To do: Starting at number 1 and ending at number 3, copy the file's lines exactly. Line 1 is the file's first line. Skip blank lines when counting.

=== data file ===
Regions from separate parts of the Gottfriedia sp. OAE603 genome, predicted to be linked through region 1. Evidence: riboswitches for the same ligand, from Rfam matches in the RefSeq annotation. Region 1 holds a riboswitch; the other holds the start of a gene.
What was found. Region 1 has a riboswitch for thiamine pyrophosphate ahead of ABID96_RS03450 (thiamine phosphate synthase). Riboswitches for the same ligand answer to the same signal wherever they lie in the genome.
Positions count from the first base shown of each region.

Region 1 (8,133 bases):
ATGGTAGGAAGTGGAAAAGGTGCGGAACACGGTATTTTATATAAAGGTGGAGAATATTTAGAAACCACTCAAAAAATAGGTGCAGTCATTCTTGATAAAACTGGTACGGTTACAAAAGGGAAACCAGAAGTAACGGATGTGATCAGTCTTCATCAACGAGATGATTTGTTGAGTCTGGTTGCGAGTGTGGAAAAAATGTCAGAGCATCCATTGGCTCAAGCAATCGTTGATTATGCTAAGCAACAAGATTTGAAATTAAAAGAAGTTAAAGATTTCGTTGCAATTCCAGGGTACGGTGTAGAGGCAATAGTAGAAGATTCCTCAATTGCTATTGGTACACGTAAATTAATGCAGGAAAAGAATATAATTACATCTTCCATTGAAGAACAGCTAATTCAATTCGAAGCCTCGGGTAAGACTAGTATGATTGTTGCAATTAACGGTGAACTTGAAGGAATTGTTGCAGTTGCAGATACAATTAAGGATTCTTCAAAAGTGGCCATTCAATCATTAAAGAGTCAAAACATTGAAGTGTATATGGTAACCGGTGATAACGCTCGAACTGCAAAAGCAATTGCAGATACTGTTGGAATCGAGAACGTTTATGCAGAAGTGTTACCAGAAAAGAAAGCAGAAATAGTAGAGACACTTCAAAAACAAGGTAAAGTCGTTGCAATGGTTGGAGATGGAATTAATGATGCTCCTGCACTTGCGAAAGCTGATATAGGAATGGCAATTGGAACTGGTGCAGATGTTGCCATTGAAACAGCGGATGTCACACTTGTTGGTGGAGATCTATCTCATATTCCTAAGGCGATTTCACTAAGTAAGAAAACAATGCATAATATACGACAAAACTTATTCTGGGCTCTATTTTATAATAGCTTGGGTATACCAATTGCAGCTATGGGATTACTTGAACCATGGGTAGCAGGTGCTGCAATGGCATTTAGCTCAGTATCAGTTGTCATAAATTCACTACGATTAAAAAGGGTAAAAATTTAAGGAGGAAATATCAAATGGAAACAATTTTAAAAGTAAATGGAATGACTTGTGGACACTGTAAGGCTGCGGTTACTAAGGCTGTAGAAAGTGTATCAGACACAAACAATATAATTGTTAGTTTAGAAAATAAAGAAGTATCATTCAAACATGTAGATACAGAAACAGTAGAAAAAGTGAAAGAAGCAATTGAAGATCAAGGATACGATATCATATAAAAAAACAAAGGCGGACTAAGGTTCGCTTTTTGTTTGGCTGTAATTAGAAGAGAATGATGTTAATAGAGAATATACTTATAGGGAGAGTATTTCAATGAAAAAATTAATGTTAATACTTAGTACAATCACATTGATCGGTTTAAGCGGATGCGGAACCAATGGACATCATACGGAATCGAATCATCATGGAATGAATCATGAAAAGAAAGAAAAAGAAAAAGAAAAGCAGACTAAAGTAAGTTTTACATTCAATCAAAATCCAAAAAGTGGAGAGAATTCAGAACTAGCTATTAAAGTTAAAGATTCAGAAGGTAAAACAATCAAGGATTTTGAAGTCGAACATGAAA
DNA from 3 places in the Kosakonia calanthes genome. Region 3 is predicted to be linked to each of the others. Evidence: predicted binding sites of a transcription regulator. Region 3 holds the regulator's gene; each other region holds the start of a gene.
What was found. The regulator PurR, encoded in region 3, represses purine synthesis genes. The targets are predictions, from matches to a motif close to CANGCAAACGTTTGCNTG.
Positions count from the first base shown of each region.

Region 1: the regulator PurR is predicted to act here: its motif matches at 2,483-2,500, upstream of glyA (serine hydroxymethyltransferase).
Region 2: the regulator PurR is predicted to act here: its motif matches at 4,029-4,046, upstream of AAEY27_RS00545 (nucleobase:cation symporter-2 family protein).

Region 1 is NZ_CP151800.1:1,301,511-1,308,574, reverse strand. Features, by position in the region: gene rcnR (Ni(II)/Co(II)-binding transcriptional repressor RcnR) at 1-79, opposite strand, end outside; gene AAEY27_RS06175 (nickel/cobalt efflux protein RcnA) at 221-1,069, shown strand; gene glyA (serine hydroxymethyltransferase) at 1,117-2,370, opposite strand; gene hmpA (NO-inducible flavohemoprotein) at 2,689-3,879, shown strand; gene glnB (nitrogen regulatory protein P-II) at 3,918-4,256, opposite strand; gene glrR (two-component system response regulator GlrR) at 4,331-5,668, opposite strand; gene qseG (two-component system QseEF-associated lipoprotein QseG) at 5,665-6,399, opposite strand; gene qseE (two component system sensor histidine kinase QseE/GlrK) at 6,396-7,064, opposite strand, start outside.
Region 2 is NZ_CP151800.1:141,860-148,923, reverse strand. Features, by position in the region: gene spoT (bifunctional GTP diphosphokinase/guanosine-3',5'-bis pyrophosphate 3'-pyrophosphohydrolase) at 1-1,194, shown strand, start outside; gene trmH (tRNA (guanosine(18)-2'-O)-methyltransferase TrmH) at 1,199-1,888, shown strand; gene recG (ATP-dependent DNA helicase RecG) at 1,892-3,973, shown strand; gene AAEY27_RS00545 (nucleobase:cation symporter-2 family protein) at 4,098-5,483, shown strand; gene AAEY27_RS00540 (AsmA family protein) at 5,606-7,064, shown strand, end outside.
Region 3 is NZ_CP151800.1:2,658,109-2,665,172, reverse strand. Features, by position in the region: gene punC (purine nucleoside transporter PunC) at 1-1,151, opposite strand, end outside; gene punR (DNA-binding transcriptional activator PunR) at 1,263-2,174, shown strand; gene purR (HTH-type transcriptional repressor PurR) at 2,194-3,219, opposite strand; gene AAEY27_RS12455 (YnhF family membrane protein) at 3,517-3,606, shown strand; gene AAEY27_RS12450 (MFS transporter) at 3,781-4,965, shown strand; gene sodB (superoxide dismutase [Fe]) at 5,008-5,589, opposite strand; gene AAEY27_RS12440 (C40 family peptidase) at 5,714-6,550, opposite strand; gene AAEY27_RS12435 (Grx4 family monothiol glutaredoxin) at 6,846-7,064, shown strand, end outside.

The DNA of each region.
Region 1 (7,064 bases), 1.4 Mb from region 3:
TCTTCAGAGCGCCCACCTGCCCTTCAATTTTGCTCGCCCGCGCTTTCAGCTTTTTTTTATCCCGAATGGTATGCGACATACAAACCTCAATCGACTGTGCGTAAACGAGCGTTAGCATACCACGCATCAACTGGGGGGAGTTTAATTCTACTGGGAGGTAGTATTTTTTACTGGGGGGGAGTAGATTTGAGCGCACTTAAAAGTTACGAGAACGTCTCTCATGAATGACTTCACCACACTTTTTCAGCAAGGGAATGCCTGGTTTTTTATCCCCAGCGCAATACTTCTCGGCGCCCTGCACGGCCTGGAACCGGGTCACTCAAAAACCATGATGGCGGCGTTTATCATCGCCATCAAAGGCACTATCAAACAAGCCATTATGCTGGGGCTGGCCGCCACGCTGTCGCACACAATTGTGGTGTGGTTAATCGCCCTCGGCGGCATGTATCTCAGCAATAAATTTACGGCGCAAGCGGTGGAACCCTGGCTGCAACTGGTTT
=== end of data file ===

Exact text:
Regions from separate parts of the Gottfriedia sp. OAE603 genome, predicted to be linked through region 1. Evidence: riboswitches for the same ligand, from Rfam matches in the RefSeq annotation. Region 1 holds a riboswitch; the other holds the start of a gene.
What was found. Region 1 has a riboswitch for thiamine pyrophosphate ahead of ABID96_RS03450 (thiamine phosphate synthase). Riboswitches for the same ligand answer to the same signal wherever they lie in the genome.
Positions count from the first base shown of each region.